W3C home > Mailing lists > Public > whatwg@whatwg.org > January 2011

[whatwg] WebWorkers and images

From: Glenn Maynard <glenn@zewt.org>
Date: Fri, 7 Jan 2011 19:08:38 -0500
Message-ID: <AANLkTi=bvki4bVkW91wtgh7eN=iTWw+V3C-vUx6LKFhT@mail.gmail.com>
On Fri, Jan 7, 2011 at 6:22 PM, David Levin <levin at chromium.org> wrote:
> fwiw, ImageData can be used in a worker. Many folks have argued that canvas
> isn't that useful in a worker and that the gpu acceleration will make it
> less useful (and that most image manipulation would be able to use ImageData
> for its needs).

This is wrong.  You can't download, decompress and blit images to a
canvas in realtime from the main thread without causing UI hitches.

For example, if you load an HTMLImageElement to blit into a canvas,
image decompression often doesn't happen asynchronously during the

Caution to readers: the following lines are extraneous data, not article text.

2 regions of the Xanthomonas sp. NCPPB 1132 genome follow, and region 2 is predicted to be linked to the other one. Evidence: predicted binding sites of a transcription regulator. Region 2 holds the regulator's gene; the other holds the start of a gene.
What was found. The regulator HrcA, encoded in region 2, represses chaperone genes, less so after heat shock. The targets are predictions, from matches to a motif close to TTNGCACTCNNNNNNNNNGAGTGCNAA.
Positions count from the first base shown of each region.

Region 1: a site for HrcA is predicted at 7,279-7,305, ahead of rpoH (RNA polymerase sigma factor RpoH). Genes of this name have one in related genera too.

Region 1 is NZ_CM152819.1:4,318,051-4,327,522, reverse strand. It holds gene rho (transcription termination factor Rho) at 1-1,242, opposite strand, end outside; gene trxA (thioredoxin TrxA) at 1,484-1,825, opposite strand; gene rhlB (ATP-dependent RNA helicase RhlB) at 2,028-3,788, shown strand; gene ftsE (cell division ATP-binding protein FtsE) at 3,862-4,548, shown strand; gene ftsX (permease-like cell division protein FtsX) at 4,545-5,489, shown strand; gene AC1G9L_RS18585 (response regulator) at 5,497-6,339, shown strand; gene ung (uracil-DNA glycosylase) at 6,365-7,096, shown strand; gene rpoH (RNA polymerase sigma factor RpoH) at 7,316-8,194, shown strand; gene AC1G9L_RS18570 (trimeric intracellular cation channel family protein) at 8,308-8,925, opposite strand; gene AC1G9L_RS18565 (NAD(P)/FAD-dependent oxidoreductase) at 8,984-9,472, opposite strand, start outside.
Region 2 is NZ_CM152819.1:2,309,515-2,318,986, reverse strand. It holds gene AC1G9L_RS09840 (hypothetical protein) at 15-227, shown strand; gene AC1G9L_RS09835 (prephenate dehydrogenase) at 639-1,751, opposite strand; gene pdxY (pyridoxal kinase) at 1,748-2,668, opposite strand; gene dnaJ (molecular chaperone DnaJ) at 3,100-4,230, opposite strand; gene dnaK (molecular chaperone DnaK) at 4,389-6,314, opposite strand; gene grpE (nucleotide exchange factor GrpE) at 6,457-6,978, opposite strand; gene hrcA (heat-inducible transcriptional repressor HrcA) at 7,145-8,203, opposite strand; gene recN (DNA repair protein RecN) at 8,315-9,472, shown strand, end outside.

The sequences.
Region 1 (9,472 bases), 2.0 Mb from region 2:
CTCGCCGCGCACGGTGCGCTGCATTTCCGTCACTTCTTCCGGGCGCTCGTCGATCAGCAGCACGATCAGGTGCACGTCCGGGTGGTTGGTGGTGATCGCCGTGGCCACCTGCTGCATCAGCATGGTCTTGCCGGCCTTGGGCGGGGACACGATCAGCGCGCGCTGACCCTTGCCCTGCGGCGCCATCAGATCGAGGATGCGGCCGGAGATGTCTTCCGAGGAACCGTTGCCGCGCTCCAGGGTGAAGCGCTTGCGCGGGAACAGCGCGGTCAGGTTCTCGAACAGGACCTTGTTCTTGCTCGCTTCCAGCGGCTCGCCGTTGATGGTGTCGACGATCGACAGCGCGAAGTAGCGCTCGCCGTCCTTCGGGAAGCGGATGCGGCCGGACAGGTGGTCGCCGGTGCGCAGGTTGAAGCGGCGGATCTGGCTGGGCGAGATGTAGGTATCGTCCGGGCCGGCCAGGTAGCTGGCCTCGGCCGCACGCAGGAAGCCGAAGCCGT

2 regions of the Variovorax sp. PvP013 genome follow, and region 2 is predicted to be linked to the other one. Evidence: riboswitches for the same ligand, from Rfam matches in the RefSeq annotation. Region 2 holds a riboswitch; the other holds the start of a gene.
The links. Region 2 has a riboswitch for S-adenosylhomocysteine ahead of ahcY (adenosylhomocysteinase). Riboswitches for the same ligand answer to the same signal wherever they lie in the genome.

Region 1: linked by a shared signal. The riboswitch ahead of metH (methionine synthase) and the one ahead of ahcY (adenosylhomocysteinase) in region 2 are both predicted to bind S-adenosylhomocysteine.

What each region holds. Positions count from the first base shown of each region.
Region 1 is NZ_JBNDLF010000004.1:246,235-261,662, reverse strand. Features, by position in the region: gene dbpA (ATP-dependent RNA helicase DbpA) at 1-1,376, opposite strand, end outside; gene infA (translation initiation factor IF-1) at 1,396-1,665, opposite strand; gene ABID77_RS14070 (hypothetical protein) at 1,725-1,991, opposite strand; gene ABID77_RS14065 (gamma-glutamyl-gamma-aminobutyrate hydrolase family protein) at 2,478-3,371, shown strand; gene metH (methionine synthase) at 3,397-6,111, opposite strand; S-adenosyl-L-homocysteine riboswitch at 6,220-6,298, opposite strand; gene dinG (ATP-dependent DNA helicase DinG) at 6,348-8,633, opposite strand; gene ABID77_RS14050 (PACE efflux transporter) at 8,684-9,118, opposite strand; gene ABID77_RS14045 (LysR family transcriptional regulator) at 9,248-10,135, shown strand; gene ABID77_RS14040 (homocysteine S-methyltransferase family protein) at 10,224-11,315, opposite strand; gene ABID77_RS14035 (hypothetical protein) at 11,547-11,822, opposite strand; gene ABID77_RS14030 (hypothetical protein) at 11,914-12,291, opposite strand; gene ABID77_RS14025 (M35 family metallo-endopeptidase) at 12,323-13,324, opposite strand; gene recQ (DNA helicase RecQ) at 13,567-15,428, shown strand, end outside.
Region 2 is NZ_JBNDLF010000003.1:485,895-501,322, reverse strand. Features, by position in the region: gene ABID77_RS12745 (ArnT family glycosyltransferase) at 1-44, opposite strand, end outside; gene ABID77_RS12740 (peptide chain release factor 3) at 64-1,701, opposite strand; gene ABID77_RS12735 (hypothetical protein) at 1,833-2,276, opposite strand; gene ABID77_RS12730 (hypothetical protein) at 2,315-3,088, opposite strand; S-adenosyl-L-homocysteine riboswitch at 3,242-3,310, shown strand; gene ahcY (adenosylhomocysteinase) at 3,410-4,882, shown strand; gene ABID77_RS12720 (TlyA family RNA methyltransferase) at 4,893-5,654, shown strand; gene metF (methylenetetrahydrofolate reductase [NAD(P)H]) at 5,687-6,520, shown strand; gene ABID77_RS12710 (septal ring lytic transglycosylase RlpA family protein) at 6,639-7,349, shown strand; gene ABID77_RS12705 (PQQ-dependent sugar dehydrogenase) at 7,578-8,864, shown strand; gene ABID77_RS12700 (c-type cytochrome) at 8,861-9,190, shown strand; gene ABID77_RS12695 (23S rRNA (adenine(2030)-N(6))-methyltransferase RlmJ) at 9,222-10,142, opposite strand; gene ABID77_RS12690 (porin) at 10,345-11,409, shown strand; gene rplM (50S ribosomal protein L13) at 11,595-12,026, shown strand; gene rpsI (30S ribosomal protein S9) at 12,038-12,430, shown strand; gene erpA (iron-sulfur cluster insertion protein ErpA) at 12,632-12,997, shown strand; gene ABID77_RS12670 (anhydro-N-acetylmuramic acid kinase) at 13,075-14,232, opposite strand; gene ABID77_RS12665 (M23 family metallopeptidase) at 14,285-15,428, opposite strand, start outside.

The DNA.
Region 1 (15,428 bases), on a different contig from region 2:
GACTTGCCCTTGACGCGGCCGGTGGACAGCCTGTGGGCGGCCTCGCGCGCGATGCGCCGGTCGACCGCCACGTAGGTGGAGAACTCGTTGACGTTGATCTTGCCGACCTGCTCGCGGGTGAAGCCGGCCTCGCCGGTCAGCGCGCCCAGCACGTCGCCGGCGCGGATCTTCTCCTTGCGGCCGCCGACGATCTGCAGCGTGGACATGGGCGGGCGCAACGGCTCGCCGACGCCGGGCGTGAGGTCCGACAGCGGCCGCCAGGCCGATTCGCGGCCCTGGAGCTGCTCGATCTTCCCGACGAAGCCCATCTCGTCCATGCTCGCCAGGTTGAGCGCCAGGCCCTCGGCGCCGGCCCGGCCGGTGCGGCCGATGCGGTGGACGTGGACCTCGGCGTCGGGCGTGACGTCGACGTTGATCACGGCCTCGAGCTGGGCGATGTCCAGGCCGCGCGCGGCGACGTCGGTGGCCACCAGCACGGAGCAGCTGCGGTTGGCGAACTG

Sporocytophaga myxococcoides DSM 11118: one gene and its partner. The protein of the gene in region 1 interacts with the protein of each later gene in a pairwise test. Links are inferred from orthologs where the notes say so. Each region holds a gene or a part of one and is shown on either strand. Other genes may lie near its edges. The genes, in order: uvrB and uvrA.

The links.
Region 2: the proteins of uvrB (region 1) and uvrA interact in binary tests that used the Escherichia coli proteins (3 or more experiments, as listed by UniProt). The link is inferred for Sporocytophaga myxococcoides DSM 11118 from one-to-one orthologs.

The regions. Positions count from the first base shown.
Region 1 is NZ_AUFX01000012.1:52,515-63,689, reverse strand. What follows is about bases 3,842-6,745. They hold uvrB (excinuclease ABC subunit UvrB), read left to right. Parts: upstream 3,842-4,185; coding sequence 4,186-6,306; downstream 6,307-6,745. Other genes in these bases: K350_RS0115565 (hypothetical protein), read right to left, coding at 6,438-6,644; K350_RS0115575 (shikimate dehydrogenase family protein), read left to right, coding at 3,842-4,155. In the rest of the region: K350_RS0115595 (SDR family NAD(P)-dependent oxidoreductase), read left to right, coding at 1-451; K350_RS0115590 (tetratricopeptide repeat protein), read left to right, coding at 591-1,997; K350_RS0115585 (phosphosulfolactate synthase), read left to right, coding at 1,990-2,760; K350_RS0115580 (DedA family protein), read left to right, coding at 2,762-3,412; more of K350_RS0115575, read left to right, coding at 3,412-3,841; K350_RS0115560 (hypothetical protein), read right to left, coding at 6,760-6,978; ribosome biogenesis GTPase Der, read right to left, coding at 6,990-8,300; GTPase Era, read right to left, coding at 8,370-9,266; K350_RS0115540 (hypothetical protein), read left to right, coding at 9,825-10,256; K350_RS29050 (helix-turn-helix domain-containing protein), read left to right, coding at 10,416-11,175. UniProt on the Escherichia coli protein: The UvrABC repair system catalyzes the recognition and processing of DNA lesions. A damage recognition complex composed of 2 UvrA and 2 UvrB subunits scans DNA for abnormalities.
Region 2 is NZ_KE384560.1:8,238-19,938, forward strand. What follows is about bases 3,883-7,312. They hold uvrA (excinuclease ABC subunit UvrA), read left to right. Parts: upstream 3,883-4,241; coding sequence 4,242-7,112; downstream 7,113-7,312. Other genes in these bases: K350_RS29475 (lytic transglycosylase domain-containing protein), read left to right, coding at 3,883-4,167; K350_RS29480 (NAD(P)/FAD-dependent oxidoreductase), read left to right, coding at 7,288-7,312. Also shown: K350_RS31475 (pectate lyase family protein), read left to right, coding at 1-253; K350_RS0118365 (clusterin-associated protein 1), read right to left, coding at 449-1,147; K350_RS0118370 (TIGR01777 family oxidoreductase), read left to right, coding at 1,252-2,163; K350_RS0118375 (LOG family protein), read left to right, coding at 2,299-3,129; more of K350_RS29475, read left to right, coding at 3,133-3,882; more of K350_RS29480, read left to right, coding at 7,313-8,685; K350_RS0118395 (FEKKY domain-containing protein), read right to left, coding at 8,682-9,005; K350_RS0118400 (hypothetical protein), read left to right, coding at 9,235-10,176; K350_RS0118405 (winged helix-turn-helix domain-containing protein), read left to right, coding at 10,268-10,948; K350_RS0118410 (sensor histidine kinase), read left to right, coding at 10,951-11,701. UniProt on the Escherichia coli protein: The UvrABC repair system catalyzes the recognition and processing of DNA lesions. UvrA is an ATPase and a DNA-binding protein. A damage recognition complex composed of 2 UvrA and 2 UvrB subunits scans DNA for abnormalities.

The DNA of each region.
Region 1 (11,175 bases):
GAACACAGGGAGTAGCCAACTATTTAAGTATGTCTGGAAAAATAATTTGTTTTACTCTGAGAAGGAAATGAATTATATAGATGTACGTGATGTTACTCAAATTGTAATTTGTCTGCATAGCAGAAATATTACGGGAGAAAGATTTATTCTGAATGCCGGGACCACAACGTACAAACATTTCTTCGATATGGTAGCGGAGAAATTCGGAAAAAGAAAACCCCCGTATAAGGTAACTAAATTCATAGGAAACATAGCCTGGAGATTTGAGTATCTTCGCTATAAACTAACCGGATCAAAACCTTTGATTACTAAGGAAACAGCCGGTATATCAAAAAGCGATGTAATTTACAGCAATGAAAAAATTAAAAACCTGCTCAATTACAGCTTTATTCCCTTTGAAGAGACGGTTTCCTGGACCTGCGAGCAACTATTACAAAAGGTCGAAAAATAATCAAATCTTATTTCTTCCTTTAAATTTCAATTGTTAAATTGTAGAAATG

download, but synchronously when the image data is first used.  I
often see the UI freeze for 500-700ms to blit and scale a large image
in Chrome.  Implementations can alleviate this, but generally at a
cost elsewhere.  The real fix is to stop doing these expensive
operations from the UI thread--which is what threads are for.  GPU
acceleration won't magically fix every case where synchronous canvas
and canvas-related operations take too much time in the UI thread.

ImageData is only useful for a limited set of image operations.  For
image blitting and transformations--the most common canvas
operations--you need the canvas itself.  I'd suspect even more
important cases with WebGL; for example, long-running computations
using fragment shaders.

I understand why Canvas isn't available right now.  There are sticky
issues to make all of the parts practical to expose to threads, and
I'm sure getting the basic web workers API in place is much higher
priority.  But, I hope this will be revisited seriously at an
appropriate time, and not dismissed as not useful.  Image manipulation
is one of the most obvious candidates for threading.

Glenn Maynard
Received on Friday, 7 January 2011 16:08:38 UTC

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